When we compare these probabilities to spot market prices for trucking services — the ultimate metric that motivated our initial interest in identifying freight market turning points — recessionary periods reliably indicate periods of falling prices, and the end of a recession is always followed by an extended period of rising prices.
The horizon has not been defeated, but it has been quantified
The past half-decade — much less the past two years of pandemic-related supply chain disruptions — have shown us that unexpected economic shocks are not outliers; they are the norm. Determining whether a single month represents a temporary blip or an enduring market reversal has enormous consequences for any business attempting to navigate the freight market. Modern marketplaces require more precision than rules-of-thumb.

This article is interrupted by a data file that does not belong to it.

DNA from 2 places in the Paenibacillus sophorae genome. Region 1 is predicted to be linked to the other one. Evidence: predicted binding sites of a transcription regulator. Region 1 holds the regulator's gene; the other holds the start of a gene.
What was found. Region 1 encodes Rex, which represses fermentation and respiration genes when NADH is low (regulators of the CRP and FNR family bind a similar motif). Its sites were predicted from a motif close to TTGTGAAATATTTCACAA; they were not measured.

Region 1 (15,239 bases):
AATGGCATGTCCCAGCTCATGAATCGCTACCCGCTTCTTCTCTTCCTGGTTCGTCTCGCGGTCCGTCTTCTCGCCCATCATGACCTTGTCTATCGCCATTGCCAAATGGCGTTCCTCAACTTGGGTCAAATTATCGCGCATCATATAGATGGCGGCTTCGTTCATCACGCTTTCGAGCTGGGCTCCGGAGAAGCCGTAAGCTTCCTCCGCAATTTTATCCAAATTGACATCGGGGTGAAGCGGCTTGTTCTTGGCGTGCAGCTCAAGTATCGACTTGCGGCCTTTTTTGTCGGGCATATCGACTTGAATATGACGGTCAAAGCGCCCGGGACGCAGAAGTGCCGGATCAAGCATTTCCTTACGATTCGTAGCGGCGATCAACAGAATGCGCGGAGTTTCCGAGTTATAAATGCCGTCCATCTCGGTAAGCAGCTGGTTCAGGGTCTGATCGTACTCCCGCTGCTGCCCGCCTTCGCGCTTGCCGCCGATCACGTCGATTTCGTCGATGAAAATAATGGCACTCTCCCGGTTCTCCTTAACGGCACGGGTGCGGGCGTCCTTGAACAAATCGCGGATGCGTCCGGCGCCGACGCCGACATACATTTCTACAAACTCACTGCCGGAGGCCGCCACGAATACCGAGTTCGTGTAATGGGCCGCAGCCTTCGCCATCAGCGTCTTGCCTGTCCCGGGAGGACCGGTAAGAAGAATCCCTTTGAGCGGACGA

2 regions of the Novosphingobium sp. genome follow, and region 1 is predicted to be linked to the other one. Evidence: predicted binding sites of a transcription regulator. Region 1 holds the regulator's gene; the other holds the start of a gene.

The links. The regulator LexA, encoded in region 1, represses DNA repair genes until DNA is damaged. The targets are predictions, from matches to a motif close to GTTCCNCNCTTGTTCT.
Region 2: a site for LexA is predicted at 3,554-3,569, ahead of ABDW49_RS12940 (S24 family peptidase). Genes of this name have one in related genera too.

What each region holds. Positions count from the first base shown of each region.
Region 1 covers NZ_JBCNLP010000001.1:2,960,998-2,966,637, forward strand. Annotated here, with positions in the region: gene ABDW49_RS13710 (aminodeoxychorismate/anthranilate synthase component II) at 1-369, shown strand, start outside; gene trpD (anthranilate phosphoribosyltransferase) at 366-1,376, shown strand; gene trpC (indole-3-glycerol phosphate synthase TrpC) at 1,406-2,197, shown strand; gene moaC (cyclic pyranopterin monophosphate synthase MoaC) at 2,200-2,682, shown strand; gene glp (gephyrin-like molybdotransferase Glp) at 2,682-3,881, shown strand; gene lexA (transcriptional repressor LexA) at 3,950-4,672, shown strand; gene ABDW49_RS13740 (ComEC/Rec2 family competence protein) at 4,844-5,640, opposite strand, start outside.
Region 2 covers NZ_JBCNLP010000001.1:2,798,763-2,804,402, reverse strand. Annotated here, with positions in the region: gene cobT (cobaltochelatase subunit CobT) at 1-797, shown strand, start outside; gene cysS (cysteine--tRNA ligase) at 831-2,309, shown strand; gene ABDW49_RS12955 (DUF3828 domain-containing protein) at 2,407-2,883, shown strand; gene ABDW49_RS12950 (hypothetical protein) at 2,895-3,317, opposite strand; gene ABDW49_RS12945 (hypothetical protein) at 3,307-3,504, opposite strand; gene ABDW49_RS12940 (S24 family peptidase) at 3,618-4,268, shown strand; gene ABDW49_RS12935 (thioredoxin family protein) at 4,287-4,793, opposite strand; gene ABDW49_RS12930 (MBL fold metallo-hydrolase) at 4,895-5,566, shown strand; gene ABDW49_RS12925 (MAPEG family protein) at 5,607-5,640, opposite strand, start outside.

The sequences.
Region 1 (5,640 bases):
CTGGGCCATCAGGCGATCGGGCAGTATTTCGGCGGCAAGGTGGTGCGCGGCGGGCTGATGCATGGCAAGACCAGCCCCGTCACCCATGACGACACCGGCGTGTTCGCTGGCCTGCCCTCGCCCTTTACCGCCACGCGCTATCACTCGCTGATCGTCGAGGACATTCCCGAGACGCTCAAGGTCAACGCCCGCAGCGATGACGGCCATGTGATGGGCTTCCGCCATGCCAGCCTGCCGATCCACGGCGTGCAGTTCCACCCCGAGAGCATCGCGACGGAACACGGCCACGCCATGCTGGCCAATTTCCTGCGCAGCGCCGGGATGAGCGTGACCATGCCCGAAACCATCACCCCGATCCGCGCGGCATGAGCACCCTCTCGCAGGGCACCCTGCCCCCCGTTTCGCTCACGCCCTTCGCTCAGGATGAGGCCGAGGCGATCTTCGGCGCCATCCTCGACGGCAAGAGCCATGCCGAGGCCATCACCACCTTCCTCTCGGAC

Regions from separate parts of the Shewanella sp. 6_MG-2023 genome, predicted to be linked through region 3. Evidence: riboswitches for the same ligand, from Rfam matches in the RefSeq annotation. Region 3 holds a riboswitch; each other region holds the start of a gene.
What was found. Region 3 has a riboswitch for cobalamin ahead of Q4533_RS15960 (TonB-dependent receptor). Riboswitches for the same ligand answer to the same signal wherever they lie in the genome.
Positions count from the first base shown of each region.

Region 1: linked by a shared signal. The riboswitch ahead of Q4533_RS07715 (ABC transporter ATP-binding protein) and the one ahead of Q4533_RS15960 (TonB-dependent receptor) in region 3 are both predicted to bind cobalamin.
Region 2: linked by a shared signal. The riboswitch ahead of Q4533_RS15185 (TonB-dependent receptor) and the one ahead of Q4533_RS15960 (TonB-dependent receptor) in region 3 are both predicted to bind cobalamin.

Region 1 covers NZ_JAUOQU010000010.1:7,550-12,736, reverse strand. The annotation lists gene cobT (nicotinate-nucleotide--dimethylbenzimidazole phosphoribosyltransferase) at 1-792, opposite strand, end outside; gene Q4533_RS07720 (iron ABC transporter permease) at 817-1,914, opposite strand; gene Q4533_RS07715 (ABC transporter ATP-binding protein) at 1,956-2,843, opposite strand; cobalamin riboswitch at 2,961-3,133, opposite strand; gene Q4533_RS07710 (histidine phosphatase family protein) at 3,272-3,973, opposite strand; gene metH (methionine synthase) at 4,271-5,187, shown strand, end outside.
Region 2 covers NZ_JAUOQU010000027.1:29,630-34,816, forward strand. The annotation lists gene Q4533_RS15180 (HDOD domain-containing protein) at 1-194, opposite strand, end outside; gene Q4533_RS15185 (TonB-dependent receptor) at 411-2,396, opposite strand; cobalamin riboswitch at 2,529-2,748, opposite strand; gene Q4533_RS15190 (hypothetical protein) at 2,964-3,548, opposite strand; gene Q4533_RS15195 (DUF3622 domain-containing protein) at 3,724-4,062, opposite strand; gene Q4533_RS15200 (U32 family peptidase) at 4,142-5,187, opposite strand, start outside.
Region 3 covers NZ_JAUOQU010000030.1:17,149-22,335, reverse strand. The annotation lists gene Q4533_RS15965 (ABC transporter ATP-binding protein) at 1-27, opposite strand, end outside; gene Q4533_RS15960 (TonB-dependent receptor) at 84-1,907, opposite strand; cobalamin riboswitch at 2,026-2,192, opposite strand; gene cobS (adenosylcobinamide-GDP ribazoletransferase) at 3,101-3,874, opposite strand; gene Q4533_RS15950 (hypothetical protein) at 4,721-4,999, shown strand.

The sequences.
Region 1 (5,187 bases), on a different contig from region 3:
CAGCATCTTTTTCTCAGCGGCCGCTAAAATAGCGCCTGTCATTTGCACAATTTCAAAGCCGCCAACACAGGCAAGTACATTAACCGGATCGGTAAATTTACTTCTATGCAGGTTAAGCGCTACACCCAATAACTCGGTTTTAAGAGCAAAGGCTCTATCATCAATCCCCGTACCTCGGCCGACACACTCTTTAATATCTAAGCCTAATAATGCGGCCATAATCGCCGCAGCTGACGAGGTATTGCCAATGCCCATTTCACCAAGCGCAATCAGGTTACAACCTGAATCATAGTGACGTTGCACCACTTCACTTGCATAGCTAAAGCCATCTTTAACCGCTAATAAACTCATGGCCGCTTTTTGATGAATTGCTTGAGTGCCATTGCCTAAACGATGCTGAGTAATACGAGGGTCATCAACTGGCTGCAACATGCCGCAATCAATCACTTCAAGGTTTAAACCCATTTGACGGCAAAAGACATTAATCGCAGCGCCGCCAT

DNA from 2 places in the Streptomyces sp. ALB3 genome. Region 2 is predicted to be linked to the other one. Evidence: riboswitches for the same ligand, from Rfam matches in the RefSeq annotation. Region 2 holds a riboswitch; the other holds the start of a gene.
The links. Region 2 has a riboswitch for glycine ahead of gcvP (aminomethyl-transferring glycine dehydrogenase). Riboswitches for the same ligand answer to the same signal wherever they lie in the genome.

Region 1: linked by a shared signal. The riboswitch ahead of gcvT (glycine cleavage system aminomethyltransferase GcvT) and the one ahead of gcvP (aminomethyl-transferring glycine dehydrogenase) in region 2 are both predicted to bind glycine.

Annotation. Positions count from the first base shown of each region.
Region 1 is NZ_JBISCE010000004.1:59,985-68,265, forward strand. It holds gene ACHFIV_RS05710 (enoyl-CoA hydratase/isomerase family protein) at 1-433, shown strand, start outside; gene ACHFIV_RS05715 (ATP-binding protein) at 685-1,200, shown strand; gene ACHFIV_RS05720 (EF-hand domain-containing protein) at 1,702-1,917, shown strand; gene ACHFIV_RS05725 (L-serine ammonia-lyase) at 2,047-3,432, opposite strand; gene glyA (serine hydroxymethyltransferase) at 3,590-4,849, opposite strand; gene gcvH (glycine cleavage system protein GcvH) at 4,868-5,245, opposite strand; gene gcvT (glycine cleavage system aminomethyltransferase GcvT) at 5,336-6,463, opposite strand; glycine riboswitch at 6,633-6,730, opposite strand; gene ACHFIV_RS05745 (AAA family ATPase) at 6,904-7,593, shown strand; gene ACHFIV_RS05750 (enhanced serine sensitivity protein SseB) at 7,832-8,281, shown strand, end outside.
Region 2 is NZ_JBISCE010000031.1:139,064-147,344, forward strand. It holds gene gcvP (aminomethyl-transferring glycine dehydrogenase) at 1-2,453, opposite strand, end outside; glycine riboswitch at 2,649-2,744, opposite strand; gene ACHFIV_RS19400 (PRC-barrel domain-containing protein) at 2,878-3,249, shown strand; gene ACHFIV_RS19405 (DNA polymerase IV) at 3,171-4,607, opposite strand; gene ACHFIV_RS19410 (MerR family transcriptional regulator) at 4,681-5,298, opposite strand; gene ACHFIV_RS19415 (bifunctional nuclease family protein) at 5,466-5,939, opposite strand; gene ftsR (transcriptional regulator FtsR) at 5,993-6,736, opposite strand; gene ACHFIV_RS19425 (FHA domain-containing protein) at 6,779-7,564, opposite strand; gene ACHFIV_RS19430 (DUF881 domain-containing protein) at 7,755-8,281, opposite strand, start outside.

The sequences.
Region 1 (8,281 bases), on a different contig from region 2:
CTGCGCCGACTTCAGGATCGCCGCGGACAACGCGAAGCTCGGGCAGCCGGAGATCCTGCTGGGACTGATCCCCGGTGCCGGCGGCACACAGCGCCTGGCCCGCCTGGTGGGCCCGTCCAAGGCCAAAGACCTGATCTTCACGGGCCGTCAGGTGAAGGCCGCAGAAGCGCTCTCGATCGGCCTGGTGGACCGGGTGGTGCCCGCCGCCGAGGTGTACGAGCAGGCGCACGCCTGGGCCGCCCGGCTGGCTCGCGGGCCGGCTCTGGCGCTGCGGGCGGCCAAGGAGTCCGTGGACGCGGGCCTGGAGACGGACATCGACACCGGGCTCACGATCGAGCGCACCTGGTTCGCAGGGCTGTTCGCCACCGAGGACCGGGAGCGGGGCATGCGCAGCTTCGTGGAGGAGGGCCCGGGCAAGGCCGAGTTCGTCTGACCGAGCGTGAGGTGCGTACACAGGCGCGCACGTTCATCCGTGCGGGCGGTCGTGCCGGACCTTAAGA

By building upon research at the intersection of machine learning and empirical macroeconomics to develop a Hidden Markov Model of freight recession probabilities, Convoy Science & Analytics has been able to help guide better business-critical decisions. There is no single silver bullet and we do not pretend that our probabilities are an all-knowing solution to the devilishly tricky problem of predicting the future. But when considered among a range of other indicators and model outputs, they can help free freight decision makers from the high-stakes guesswork that has historically exacerbated market fragilities.